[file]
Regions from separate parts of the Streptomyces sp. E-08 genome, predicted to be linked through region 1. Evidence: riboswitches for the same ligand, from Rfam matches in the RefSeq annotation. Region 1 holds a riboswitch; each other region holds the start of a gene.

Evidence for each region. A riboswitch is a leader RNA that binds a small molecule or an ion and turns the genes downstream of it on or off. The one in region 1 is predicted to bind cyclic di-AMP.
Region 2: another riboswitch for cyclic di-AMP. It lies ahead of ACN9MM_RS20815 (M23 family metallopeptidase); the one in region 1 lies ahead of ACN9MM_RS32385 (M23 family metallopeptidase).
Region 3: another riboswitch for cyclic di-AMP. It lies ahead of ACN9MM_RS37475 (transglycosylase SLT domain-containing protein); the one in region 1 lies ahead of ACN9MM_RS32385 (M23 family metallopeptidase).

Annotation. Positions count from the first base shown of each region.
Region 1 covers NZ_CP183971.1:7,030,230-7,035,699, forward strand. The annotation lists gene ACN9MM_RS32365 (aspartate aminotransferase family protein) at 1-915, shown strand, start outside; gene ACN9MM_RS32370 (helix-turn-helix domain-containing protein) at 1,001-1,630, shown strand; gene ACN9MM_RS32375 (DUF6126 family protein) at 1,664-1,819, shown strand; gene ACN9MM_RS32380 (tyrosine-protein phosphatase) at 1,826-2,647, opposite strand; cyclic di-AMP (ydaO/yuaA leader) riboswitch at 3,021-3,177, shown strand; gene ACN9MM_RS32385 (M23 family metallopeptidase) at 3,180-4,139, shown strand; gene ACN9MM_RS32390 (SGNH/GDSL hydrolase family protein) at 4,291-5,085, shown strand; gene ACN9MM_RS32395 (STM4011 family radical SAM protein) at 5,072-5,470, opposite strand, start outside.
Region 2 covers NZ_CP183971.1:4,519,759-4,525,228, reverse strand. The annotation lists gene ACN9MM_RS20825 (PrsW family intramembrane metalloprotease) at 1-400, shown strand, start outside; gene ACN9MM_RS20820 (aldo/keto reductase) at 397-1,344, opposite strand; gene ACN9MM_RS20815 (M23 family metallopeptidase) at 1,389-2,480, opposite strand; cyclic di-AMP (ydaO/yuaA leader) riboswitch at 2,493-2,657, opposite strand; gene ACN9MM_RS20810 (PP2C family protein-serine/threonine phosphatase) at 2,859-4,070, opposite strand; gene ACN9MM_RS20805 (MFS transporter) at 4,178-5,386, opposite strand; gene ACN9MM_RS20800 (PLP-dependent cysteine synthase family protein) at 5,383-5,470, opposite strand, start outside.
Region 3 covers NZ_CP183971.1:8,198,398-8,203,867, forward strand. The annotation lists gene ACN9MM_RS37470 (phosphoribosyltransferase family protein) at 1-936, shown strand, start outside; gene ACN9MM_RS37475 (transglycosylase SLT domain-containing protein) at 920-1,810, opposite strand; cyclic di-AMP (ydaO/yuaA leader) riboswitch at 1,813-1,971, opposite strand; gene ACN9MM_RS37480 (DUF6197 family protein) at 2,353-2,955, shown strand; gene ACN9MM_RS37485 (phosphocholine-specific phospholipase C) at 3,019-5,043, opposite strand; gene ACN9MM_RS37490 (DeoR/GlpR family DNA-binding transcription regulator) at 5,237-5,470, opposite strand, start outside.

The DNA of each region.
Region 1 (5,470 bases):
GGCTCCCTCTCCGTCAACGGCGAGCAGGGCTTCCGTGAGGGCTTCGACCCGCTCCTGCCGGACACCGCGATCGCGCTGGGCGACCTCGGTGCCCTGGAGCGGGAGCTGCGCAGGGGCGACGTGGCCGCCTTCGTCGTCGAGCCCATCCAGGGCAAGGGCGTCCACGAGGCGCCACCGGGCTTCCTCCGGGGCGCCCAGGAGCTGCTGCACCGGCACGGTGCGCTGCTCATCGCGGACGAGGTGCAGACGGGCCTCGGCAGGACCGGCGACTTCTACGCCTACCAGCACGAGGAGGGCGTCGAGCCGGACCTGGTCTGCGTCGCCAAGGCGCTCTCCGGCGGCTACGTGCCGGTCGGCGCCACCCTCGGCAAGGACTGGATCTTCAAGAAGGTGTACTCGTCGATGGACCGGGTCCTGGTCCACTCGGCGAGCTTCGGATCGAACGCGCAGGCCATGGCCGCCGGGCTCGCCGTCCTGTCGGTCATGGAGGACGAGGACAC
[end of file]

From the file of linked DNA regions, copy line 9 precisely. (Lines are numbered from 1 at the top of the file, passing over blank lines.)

The DNA of each region.